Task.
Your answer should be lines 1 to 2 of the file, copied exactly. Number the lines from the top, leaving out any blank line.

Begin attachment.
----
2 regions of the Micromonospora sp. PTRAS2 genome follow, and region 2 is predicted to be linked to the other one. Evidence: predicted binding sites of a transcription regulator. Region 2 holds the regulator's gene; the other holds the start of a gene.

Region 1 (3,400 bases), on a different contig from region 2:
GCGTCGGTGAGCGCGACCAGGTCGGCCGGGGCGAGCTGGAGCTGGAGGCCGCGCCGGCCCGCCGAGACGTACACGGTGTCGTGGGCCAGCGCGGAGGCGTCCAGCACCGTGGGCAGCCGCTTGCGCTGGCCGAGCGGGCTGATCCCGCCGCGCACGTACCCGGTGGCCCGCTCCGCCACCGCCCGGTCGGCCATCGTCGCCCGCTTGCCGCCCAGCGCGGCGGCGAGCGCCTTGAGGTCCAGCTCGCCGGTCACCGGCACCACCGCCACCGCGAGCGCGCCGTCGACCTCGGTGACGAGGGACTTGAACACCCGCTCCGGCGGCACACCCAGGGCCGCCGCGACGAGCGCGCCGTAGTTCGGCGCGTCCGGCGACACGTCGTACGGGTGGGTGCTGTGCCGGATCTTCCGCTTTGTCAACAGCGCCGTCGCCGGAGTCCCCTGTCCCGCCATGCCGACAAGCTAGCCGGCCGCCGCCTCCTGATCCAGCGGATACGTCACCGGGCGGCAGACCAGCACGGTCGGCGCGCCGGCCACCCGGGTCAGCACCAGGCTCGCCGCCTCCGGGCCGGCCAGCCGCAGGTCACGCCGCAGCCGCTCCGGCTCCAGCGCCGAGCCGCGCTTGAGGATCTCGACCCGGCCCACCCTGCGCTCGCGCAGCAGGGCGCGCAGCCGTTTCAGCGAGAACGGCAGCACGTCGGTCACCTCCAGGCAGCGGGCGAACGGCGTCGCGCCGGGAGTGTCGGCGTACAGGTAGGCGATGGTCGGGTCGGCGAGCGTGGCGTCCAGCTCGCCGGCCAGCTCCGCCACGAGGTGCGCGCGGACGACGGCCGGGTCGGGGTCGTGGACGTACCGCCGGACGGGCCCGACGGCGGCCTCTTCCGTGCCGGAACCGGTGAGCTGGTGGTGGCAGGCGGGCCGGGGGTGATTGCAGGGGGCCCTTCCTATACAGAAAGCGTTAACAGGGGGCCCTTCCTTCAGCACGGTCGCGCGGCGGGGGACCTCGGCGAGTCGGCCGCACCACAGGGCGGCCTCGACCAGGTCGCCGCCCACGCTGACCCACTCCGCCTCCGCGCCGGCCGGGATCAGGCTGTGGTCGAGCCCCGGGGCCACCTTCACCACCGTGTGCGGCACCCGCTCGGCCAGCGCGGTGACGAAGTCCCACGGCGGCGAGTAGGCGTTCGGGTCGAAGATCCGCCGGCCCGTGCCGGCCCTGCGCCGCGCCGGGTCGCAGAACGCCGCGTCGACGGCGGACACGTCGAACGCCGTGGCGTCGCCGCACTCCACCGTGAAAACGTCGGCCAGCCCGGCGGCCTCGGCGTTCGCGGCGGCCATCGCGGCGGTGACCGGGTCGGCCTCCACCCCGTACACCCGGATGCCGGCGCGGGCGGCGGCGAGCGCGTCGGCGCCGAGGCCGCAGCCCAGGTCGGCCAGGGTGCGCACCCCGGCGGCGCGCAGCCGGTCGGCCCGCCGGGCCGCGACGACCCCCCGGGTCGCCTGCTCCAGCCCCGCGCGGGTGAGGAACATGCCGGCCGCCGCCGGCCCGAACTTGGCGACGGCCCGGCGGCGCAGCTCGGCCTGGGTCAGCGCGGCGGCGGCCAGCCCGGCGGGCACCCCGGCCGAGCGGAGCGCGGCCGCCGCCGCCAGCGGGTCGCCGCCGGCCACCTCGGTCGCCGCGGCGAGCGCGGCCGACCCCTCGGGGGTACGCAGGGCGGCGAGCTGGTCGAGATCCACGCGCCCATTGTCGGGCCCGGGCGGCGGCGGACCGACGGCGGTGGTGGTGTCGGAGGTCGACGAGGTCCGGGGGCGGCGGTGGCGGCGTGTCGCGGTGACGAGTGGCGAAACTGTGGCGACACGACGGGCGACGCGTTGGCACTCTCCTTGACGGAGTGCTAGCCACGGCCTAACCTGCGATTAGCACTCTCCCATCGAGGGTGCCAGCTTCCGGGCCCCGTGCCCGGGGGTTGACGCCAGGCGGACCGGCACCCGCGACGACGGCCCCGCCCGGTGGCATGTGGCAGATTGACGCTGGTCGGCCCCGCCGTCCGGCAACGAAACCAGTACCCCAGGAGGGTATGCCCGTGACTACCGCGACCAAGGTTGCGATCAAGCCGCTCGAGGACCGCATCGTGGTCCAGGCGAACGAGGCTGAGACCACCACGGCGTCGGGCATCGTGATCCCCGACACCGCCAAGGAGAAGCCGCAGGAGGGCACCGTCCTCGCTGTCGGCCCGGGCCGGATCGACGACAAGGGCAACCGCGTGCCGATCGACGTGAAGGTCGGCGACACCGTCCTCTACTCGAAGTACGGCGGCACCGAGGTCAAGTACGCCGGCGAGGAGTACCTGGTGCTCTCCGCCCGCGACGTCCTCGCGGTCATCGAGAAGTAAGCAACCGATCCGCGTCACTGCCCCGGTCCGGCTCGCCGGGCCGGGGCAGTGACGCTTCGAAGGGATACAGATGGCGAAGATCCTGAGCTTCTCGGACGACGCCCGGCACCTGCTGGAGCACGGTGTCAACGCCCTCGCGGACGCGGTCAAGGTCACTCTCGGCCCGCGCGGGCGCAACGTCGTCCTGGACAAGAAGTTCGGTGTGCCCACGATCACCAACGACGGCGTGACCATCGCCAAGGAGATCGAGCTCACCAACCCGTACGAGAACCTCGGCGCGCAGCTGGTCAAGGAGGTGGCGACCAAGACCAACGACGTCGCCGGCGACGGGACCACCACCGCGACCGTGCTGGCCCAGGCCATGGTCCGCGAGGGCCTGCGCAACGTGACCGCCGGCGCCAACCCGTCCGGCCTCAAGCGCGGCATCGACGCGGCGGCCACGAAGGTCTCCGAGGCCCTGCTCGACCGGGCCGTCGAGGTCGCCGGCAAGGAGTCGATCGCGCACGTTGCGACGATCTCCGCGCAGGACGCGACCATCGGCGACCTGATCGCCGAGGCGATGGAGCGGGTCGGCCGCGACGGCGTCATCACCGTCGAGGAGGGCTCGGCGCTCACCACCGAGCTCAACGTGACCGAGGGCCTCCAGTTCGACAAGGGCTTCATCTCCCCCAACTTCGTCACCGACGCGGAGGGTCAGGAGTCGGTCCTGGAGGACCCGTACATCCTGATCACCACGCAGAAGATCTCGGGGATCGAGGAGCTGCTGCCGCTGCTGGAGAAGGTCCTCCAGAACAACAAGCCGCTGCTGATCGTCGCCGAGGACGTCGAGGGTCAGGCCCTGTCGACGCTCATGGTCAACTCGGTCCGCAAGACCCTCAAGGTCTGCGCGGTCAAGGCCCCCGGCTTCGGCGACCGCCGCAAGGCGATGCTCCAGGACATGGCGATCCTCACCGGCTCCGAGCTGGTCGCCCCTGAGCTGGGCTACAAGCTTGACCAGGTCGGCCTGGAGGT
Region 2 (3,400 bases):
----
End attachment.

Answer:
2 regions of the Micromonospora sp. PTRAS2 genome follow, and region 2 is predicted to be linked to the other one. Evidence: predicted binding sites of a transcription regulator. Region 2 holds the regulator's gene; the other holds the start of a gene.

Region 1 (3,400 bases), on a different contig from region 2: